How to receive Twitter Direct Messages from anyone… should you opt in?

DMsOnce upon a time, in a social media land far, far, away… you could only send private messages to those who followed you on Twitter. That changed earlier this week, when Twitter announced that you can now receive Direct Messages (DMs) from anyone, even if you don’t follow them. 

To receive DMs from anyone, go to https://twitter.com/settings/security to access your Security and privacy settings, then select the box next to “Receive Direct Messages from anyone” – it’s currently the last option in your Security and privacy settings. Twitter say that the option is rolling out, so if you don’t see it yet, check back in a week or so.image

Twitter are also updating their messaging rules, so that you can reply to anyone who sends you a DM, regardless of whether or not that person follows you.image

To highlight this new option, the DM icon will appear on Android and iPhone profile pages of people you can send DMs to, making it easy to see who has already turned the feature on.

To stop someone from sending you DMs, you can block the user, or unfollow them and delete the conversation. Blocking a user prevents them from sending you DMs, regardless of whether or not you have enabled the “Receive Direct Messages from anyone” setting.

So, that’s how you can opt in to receive DMs from anyone… but should you?

There’s clearly a good use case for business Twitter accounts. Customer support can require information that needs to be privately shared. Businesses can now communicate directly and privately with contacts, without needing to ask them to follow them first.

And I can also see how this option will be helpful for journalists, to keep potential stories and sources under wraps.

But for others… what’s the upside? I would love to hear why you’re opting in if you are.

Publishing on LinkedIn – Three Surprising Tips

20141107 LinkedInThree surprising tips, in my third post about Publishing on LinkedIn… do good things always come in threes?

In the first post, I asked if being one of the first to publish was a privilege or pain.

In the second, I looked at the pros and cons.

This third post comes via Jennifer Janson, who contributed to the second, and tweet alerted me to 10 Data-Driven Steps To Dominate LinkedIn Publishing by Melonie Dodaro.

Dodaro’s infographic is based on “the 3,000 most successful LinkedIn publishing posts”. Surprisingly, the ten tips include –

1. Longer is better in LinkedIn publishing: 1,900 – 2,000 word posts significantly outperform shorter content.

2. Sitting on the fence is a good thing: Neutral posts perform more than 70% better than those with either positive or negative sentiment.

3. Questions don’t make great titles: The more successful posts had statement headlines.

So… don’t ask questions, don’t have an opinion, and don’t use one word when you can use more?!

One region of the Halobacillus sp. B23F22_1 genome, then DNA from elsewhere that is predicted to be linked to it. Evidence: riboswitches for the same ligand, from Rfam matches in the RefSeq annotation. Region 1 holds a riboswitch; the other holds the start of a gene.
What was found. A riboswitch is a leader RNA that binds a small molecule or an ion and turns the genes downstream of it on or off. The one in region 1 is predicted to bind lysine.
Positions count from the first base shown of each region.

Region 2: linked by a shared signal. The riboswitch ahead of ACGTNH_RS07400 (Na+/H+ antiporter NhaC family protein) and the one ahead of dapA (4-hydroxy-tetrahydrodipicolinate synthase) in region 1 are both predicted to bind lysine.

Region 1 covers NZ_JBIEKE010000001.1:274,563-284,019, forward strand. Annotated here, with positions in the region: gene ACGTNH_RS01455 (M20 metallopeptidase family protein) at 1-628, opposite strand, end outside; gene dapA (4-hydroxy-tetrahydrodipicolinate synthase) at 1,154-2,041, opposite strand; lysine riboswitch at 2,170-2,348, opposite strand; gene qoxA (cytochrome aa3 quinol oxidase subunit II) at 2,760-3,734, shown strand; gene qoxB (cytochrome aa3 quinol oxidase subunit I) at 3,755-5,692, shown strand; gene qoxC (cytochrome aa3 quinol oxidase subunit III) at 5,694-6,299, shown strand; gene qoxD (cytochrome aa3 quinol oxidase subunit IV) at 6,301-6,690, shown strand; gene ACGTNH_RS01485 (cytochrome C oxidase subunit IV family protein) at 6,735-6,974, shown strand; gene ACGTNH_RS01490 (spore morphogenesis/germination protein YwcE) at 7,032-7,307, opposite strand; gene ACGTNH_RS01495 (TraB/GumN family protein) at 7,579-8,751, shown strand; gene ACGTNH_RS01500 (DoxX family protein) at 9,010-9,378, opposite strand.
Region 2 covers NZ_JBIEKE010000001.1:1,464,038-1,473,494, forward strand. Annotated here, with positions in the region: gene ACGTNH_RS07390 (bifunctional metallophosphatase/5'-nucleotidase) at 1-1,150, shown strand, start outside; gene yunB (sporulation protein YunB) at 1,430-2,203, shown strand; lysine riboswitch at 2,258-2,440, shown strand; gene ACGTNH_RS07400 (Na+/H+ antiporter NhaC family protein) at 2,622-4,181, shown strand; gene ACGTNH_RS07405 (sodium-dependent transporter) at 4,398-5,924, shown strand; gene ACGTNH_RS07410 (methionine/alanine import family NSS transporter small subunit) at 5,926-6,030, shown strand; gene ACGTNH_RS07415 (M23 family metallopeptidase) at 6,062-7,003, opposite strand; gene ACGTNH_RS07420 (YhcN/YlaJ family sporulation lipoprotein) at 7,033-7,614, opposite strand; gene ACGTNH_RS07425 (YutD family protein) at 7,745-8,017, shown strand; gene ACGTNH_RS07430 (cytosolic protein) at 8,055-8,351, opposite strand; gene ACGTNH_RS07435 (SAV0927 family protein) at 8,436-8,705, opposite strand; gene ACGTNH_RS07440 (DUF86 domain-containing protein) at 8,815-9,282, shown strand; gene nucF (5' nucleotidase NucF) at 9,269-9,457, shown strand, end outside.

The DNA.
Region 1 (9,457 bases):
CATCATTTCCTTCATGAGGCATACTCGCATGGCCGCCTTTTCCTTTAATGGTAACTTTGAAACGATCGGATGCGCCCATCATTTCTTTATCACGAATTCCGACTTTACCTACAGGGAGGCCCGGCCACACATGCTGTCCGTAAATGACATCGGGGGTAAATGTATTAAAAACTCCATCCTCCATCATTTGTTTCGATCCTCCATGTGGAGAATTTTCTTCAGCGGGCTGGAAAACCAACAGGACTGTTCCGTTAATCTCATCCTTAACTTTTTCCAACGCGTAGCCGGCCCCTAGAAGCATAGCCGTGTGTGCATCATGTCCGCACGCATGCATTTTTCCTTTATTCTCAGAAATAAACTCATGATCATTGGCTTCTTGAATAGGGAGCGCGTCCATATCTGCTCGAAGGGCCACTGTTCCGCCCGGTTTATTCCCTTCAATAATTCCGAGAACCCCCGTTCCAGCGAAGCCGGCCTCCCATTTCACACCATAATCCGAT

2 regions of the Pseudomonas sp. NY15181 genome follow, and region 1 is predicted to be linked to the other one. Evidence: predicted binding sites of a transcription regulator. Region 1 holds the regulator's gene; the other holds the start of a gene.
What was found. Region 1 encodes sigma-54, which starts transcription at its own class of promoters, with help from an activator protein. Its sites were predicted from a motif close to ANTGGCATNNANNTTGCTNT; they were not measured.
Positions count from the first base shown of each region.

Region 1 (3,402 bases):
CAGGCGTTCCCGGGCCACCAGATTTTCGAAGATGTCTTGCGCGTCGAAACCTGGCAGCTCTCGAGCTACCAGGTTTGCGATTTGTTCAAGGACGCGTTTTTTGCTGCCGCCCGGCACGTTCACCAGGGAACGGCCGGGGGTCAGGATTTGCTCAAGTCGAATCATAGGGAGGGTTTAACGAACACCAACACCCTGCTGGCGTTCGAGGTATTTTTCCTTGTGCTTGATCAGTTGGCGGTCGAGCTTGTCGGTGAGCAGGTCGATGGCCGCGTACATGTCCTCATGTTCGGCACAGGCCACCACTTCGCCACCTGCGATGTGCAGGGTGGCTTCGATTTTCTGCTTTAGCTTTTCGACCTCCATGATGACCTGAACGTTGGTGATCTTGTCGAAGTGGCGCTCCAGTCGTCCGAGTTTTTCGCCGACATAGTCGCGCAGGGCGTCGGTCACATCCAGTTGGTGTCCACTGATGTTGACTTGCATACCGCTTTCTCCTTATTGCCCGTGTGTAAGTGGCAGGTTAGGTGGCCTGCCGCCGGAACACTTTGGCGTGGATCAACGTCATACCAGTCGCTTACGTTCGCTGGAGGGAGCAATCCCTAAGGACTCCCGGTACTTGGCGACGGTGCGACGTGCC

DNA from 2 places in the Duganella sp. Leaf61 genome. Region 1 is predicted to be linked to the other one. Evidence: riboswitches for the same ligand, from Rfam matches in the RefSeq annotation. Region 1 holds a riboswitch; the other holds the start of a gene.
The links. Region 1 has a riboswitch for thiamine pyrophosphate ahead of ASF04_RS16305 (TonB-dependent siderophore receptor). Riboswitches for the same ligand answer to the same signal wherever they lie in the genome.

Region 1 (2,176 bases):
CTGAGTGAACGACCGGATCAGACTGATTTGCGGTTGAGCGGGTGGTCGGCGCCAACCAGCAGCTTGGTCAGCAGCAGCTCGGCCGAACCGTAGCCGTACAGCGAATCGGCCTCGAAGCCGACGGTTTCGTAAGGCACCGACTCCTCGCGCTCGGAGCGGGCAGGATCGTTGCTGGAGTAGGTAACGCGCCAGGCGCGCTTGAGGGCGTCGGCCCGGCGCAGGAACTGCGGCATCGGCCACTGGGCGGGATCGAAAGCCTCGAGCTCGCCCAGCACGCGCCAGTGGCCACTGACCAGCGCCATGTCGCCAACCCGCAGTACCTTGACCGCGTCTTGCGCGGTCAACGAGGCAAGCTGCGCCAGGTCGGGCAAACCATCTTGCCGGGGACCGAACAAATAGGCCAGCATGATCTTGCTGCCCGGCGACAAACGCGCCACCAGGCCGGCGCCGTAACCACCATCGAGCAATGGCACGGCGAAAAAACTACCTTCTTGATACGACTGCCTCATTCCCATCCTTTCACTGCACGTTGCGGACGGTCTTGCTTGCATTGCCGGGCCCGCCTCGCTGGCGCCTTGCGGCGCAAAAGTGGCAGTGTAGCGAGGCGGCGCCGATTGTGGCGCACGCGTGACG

Publishing on LinkedIn – Pros and Cons

20140415 LI invite to pubishWhen LinkedIn started the rollout of its publishing platform earlier this year, I asked: is publishing on LinkedIn a privilege or a pain?

A few months on, most seem to think the latter! But there are some positive experiences to share too…

Tipping the scales towards Pain:

imageCharles Christian, Award-winning legal technology journalist
I’ve published there but think LinkedIn has lost the plot, and object to the fact that premium users get to be influencers.

 

imageJulian Summerhayes, Consultant | Coach | Speaker
I think people will regret publishing on LinkedIn. What I’ve seen so far doesn’t fill me with much hope that people have thought about their buyer persona, the digital buyer journey and how LinkedIn has treated its users in the past with dumping certain aspects of the platform.

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Janet Bebb, Social Media Trainer, Content Manager & Consultant
I’ve not got round to publishing yet. Reason – not even blogged on my own site so hardly likely to blog on LinkedIn. Negatives: Seeing some peoples articles that I’m 1st line connected to that I’d rather not! Benefits: just that, it can get you back in front of your contacts!

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Aynsley Damery, Partner, Tayabali Tomlin
Honestly, a pain in addition to the TT blog, status updates, posts, tweets, etc. Agree with the valid concerns in your blog! For me, the idea is good, but… need to focus on 1, 2, 3 [what to write; how to find the time; and being mindful that the content is not under your control].

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Tara Taubman, Founder at FlyAKite.org
Technically, just ok. Had trouble editing my first post from iPad and some comments won’t show on iPhone. Also, in a very short time, one day, LinkedIn is saying more than 250 views, so I am a bit sceptical.